From last night. You know, in case you were wondering what the back side of this looked like.
When I got home from work tonight and pulled in the driveway, this is what I saw.
Finally, after determining I’d read 100 books this year, I finished the first one today.
After picking it up off and on since late summer, I polished off William Gibson’s Zero History. Yes, it’s a hard copy, as virtually all of my books are. I stare at a screen all day for work; for leisure, I turn it away.
But not off. One of the charms of Gibson’s work is that I need a dictionary at hand, not often, but enough to keep a browser window open. (My hard-copy dictionary is the Oxford, and it’s a bit clunky for quick use.)
This book is the sixth of his I’ve read, closing out a trilogy with Pattern Recognition and Spook Country. I’ve seen this set called more accessible, as it is set in roughly contemporary time, but I find I’m pleased to have started with the much more challenging Neuromancer and the rest of the Sprawl trilogy. If I hadn’t been exposed to all that glorious weirdness, struggling to wrap my head around a few things, I wouldn’t have gone so all in on the rest of his work.
That said, while I have four more of his books on my shelf, I’ll be taking a break. There’s some dystopia and horror calling, and even a bit of poetry.
My daughter lives in Ypsilanti, about 1:45 away, and asked me to send her pictures of the animals. Here is what they were doing when she made the request Friday, starting above with Daryl …
… Maggie …
… and Abbey, clearly adopting the notion of “she who dies with the most toys wins.”
So cute I can hardly stand it. Maggie and Abbey, hugging close to Mom. [Dec. 28, 2016]
Daryl spent a few days snuggling close to this box. Contents: a fish finder. Related? Perhaps … [Dec. 26 2016]
Abbey is unlike any dog we’ve ever had. She’s a mix, for one – half Labrador retriever, half golden retriever. You wouldn’t know it to look at her, but her parents’ colors are fox and black.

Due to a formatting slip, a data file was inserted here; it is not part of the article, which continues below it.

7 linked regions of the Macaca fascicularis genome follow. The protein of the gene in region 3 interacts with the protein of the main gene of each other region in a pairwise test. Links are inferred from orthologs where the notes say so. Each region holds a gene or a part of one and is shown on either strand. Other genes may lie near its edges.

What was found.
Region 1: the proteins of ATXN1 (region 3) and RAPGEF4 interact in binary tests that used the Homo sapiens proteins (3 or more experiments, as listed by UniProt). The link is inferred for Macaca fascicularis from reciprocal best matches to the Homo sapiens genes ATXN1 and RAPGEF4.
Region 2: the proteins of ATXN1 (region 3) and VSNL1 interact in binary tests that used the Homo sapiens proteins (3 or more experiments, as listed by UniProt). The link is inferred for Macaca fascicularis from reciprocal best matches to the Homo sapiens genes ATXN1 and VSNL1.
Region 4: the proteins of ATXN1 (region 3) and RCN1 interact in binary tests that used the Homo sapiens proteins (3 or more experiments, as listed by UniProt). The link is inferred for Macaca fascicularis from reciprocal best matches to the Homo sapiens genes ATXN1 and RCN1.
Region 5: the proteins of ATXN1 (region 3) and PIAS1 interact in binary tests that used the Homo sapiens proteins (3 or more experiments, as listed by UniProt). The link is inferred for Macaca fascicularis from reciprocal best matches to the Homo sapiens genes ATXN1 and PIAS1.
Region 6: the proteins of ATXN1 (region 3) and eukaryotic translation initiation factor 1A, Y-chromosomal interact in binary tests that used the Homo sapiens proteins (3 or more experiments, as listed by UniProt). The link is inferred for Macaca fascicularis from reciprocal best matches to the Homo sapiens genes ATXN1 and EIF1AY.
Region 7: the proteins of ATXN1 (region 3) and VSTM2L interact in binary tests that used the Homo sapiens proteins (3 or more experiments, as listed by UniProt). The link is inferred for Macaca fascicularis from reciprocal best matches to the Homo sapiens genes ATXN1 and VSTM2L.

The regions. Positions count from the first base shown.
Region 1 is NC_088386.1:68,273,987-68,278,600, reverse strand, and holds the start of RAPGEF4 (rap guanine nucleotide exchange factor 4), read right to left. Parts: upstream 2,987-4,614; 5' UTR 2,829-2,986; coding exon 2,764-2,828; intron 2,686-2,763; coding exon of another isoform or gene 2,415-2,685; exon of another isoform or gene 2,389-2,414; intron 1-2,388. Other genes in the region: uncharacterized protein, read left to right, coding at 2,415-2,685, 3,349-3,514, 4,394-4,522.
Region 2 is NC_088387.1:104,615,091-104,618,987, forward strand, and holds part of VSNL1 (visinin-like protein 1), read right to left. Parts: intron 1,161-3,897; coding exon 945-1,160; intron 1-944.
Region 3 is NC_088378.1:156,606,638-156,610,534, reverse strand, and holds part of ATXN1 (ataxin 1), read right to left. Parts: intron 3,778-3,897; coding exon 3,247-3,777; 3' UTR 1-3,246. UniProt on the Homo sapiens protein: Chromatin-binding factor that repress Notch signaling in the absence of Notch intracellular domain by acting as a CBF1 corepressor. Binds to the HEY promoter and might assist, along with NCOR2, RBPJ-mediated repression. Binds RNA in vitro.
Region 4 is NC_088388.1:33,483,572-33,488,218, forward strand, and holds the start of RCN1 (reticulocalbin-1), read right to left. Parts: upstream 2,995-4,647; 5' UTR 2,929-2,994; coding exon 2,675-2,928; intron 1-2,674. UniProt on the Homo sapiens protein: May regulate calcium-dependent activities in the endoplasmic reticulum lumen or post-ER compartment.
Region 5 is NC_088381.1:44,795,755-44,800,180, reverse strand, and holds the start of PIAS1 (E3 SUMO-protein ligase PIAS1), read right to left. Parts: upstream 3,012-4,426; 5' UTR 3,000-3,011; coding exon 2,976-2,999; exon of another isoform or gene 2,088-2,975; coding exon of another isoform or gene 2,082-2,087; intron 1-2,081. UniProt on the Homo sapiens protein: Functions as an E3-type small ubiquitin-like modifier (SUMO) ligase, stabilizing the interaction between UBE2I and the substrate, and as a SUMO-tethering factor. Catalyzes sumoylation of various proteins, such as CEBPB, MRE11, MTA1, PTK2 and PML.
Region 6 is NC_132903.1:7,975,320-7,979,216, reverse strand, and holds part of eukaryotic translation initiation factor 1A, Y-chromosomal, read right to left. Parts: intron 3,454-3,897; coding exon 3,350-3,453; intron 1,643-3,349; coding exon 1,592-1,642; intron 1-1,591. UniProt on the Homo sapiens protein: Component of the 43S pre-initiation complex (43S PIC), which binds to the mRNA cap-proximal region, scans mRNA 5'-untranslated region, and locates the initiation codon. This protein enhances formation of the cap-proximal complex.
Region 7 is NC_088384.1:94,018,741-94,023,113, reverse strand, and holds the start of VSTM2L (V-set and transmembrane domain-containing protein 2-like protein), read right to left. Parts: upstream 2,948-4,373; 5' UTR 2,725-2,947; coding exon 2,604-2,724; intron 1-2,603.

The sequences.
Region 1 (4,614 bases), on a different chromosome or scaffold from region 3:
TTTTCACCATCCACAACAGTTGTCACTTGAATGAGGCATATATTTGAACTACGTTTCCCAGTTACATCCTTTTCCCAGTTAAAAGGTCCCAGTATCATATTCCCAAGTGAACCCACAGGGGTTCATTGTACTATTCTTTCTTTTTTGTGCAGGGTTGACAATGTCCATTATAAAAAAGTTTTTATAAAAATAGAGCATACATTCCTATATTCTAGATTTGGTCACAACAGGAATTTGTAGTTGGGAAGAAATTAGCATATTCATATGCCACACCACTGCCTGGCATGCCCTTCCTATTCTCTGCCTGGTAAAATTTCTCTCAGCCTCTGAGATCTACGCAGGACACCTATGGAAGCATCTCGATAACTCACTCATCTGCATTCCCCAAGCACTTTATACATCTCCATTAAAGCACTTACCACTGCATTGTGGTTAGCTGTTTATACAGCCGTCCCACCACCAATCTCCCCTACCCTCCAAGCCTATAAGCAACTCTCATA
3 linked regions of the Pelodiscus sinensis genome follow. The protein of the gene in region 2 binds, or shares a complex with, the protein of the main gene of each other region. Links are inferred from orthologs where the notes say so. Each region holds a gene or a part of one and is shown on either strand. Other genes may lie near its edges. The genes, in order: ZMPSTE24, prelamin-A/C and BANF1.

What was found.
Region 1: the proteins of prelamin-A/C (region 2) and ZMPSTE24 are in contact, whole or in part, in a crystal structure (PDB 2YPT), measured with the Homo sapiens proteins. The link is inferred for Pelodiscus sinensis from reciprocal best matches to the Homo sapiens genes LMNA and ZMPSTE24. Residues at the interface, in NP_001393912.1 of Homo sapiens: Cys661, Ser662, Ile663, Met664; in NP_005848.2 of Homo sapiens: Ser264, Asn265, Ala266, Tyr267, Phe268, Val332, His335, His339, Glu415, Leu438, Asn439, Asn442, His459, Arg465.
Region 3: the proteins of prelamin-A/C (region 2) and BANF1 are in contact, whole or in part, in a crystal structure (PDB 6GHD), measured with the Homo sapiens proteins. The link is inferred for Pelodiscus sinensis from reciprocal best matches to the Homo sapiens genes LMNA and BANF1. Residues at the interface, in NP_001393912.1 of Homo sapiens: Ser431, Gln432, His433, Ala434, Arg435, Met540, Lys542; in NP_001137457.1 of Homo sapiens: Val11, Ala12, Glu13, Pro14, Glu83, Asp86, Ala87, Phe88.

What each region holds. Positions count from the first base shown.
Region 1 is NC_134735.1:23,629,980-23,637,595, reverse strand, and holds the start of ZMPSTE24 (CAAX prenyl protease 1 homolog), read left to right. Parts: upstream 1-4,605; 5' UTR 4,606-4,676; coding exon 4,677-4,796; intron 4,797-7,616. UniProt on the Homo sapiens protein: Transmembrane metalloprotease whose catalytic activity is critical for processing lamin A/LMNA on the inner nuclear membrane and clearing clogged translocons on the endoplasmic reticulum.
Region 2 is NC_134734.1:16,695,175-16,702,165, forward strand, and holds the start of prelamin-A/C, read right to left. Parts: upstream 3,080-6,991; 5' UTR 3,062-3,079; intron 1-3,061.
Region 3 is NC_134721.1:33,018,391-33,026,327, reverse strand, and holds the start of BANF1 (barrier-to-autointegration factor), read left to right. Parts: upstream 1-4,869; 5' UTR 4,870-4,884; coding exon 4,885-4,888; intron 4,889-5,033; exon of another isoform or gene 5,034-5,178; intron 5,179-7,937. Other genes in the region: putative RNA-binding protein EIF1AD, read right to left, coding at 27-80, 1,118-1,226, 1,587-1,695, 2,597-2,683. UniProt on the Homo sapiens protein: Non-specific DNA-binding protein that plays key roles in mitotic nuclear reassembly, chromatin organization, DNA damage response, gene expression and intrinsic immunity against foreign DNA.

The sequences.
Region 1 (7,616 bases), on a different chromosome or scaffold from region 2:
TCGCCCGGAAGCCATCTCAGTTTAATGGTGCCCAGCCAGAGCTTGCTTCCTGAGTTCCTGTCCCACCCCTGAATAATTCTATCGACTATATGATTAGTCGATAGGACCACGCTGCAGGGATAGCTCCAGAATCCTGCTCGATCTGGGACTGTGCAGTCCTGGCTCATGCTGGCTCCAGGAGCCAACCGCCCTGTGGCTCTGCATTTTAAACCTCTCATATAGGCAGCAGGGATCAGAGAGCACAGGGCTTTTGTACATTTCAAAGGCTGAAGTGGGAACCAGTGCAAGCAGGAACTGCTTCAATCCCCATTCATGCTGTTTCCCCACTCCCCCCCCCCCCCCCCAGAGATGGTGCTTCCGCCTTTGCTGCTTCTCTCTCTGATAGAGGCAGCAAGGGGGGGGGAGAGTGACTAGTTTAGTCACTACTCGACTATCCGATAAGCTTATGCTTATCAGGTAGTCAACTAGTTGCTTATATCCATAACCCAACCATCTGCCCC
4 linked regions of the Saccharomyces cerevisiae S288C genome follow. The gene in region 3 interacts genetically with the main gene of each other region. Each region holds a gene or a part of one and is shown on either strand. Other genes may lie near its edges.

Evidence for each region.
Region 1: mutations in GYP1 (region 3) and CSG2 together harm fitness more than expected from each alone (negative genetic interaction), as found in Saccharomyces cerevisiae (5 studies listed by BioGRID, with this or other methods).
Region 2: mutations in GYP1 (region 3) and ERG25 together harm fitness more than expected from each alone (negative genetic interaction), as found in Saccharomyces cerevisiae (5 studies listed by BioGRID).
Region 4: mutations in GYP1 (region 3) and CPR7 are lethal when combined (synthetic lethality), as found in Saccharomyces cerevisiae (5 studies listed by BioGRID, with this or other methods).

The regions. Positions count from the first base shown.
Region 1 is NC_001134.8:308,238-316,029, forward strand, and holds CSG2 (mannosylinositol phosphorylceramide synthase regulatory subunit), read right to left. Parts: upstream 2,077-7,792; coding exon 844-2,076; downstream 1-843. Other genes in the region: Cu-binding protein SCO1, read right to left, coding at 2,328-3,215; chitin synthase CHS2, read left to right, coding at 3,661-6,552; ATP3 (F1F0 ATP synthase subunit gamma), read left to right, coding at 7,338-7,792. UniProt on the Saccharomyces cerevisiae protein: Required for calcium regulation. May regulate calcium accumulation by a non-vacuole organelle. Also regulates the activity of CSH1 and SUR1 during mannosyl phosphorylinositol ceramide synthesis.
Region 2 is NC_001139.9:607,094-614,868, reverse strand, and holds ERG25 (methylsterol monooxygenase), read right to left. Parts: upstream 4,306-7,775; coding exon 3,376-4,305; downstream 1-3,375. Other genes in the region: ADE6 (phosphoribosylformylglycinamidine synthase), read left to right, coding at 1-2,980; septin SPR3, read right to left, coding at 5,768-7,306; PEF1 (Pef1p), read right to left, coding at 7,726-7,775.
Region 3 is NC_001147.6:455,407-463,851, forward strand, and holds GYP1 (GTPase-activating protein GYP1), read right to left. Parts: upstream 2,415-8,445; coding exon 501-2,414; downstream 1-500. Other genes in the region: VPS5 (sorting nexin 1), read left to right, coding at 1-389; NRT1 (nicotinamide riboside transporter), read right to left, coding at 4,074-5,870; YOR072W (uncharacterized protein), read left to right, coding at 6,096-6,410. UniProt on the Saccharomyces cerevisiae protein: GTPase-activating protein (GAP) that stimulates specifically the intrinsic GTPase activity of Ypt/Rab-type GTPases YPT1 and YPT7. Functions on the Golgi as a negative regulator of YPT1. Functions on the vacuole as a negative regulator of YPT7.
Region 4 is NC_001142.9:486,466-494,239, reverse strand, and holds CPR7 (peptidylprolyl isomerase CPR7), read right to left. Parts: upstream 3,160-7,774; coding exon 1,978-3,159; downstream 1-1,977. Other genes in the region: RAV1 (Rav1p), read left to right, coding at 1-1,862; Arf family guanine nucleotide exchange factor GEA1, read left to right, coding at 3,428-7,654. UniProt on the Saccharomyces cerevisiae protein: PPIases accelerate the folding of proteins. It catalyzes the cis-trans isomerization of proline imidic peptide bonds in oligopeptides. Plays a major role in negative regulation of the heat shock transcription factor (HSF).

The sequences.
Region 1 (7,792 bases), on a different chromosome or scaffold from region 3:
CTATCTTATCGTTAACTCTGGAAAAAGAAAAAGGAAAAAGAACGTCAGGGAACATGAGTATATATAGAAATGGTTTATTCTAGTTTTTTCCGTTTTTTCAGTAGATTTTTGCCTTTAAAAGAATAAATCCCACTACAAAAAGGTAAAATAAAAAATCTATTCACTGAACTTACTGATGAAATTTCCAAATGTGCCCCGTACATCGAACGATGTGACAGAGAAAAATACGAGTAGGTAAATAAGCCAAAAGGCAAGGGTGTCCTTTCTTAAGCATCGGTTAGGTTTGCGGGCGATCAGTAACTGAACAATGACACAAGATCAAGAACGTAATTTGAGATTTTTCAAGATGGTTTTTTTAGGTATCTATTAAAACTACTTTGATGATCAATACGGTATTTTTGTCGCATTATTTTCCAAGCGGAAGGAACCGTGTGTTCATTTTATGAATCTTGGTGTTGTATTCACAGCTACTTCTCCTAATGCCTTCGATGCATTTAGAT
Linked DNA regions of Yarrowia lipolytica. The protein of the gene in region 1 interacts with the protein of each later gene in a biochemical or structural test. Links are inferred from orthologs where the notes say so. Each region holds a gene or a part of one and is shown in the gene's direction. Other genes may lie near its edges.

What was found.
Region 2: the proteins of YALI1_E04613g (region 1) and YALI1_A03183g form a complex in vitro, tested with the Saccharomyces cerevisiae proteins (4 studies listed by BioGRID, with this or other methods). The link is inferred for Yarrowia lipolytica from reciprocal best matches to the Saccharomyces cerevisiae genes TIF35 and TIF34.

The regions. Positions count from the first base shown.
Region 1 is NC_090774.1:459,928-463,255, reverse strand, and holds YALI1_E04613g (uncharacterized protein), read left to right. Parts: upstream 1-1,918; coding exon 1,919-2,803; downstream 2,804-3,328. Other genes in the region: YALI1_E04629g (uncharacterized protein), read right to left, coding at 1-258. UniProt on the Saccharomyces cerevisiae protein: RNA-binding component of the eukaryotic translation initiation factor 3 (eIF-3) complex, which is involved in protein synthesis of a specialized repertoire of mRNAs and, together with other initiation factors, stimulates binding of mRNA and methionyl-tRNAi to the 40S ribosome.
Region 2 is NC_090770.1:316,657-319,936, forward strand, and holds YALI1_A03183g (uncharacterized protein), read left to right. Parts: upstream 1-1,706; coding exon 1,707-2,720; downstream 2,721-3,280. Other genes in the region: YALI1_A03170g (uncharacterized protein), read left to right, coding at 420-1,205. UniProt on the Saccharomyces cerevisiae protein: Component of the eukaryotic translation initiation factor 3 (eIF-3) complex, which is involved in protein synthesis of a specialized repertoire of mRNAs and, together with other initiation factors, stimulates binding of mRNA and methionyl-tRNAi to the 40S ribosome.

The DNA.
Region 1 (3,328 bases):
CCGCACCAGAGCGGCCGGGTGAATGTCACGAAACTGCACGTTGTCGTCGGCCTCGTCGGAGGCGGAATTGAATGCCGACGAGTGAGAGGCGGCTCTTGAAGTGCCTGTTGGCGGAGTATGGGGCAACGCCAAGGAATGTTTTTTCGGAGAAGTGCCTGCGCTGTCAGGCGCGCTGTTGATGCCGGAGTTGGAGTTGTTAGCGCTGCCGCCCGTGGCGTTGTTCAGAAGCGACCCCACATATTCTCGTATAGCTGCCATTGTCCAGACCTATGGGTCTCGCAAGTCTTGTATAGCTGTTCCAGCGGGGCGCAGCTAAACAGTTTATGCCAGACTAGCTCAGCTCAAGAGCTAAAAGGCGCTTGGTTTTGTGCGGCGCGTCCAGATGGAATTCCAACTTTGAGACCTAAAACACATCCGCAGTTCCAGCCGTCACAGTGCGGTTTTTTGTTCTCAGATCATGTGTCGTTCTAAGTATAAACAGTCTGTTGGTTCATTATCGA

She also has personality quirks that are new to us on this fourth dog we’ve had. None of our other dogs, for example, showed any inclination to lie on the arms or backs of furniture. And while they liked food and food containers and food wrappers, cardboard boxes were of no interest unless they, well, smelled like food.
Not this one. Sure, that box she has in the top photo might smell ever so slightly of the rice and spices that were wrapped in plastic within. But she is equally happy to bound off with a Kleenex box.
And it’s infectious, apparently. Maggie never showed any interest in boxes until Abbey had to have them. Curious, she started investigating, and now they fight over them.
Daryl? Well, as a friend of mine once noted, you could put a postage stamp in the middle of a sports stadium and a cat would find it and sit on it. Box = cardboard = paper = approved.
To the victor go the spoils. [Sept. 30, 2016]
Some leftover summer dog photos:
No, we haven’t just returned from camping. In my house, it’s hunting season (archery deer), and too cool to have the windows open all the time but not quite time to put the yard to bed for winter.
I still wanted to share these dog photos from summer camping, though:
I like this photo because you can see the path Abbey takes in the water. This is Grousehaven Lake at the Rifle River State Recreation Area near Lupton, Michigan, our favorite place to camp. [Aug. 5, 2016]
One day I came home and on the sidewalk leading up to the porch was a giant stuffed dog. My son had found and salvaged it. My daughter claims to want it, but has yet to take it to her apartment, so in the meantime it is a living room fixture.